# Logarithmic mean

Three-dimensional plot showing the values of the logarithmic mean.

In mathematics, the logarithmic mean is a function of two non-negative numbers which is equal to their difference divided by the logarithm of their quotient. This calculation is applicable in engineering problems involving heat and mass transfer.

## Definition

The logarithmic mean is defined as:

\displaystyle{ \begin{align} M_\text{lm}(x, y) &= \lim_{(\xi, \eta) \to (x, y)} \frac{\eta - \xi}{\ln(\eta) - \ln(\xi)} \\[6pt] &= \begin{cases} x & \text{if }x = y ,\\ \frac{y - x}{\ln(y) - \ln(x)} & \text{otherwise,} \end{cases} \end{align} }

for the positive numbers $\displaystyle{ x, y }$.

## Inequalities

The logarithmic mean of two numbers is smaller than the arithmetic mean and the generalized mean with exponent one-third but larger than the geometric mean, unless the numbers are the same, in which case all three means are equal to the numbers.

$\displaystyle{ \sqrt{x y} \leq \frac{x - y}{\ln(x) - \ln(y)}\leq \left(\frac{x^{1/3}+y^{1/3}}2\right)^3 \leq \frac{x + y}{2} \qquad \text{ for all } x \gt 0 \text{ and } y \gt 0. }$[1][2][3]

Toyesh Prakash Sharma generalizes the arithmetic logarithmic geometric mean inequality for any $\displaystyle{ n }$ belongs to the whole number as

$\displaystyle{ \sqrt{x y} (\ln(\sqrt{x y}))^{(n-1)} (\ln(\sqrt{x y})+n)\leq \frac{x {\ln^n(x)} - y {\ln^n(y)}}{\ln(x) - \ln(y)}\leq \frac{x(\ln(x))^{(n-1)} (\ln(x)+n) + y(\ln(y))^{(n-1)} (\ln(y)+n)} {2} }$

Now, for $\displaystyle{ n=0 }$

$\displaystyle{ \sqrt{x y} (\ln(\sqrt{x y}))^{(-1)} (\ln(\sqrt{x y}))\leq \frac{x - y}{\ln(x) - \ln(y)}\leq \frac{x(\ln(x))^{(-1)} (\ln(x)) + y(\ln(y))^{(-1)} (\ln(y))} {2} }$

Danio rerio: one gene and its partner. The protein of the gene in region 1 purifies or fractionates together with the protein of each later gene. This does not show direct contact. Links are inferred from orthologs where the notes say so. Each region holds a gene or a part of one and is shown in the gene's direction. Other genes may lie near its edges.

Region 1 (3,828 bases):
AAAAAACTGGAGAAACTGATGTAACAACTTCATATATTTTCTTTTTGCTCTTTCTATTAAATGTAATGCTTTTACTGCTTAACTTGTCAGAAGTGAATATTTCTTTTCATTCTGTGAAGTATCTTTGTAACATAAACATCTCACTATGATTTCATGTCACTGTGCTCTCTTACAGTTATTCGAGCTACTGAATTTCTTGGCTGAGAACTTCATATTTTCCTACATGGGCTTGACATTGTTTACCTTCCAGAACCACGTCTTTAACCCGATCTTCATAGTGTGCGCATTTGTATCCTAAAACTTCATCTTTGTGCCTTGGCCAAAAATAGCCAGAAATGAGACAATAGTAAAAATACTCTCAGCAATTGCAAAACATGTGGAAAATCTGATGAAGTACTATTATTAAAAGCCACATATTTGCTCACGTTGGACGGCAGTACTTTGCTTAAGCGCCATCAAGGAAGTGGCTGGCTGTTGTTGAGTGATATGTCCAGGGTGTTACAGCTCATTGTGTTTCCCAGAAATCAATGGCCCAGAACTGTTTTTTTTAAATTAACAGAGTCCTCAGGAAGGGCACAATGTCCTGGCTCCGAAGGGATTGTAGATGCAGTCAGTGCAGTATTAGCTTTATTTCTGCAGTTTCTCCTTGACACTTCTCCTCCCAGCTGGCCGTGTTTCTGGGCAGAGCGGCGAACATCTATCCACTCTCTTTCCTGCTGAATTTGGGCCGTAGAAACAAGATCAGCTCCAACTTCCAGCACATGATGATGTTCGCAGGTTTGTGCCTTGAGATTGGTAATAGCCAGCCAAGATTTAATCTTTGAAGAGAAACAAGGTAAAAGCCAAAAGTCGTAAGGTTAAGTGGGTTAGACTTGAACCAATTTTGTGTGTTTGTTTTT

$\displaystyle{ \sqrt{x y} \leq \frac{x - y}{\ln(x) - \ln(y)}\leq \frac{x + y} {2} }$

This is the arithmetic logarithmic geometric mean inequality. similarly, one can also obtain results by putting different values of $\displaystyle{ n }$ as below

For $\displaystyle{ n=1 }$

$\displaystyle{ \sqrt{x y} (\ln(\sqrt{x y})+1)\leq \frac{x {\ln(x)} - y {\ln(y)}}{\ln(x) - \ln(y)}\leq \frac{x (\ln(x)+1) + y(\ln(y)+1)} {2} }$

for the proof go through the bibliography.

## Derivation

### Mean value theorem of differential calculus

From the mean value theorem, there exists a value $\displaystyle{ \xi }$ in the interval between x and y where the derivative $\displaystyle{ f' }$ equals the slope of the secant line:

$\displaystyle{ \exists \xi \in (x, y): \ f'(\xi) = \frac{f(x) - f(y)}{x - y} }$

The logarithmic mean is obtained as the value of $\displaystyle{ \xi }$ by substituting $\displaystyle{ \ln }$ for $\displaystyle{ f }$ and similarly for its corresponding derivative:

$\displaystyle{ \frac{1}{\xi} = \frac{\ln(x) - \ln(y)}{x - y} }$

and solving for $\displaystyle{ \xi }$:

$\displaystyle{ \xi = \frac{x - y}{\ln(x) - \ln(y)} }$

### Integration

The logarithmic mean can also be interpreted as the area under an exponential curve.

\displaystyle{ \begin{align} L(x, y) ={} & \int_0^1 x^{1-t} y^t\ \mathrm{d}t ={} \int_0^1 \left(\frac{y}{x}\right)^t x\ \mathrm{d}t ={} x \int_0^1 \left(\frac{y}{x}\right)^t \mathrm{d}t \\[3pt] ={} & \left.\frac{x}{\ln\left(\frac{y}{x}\right)} \left(\frac{y}{x}\right)^t\right|_{t=0}^1 ={} \frac{x}{\ln\left(\frac{y}{x}\right)} \left(\frac{y}{x} - 1\right) ={} \frac{y - x}{\ln\left(\frac{y}{x}\right)} \\[3pt] ={} & \frac{y - x}{\ln\left(y\right) - \ln\left(x\right)} \end{align} }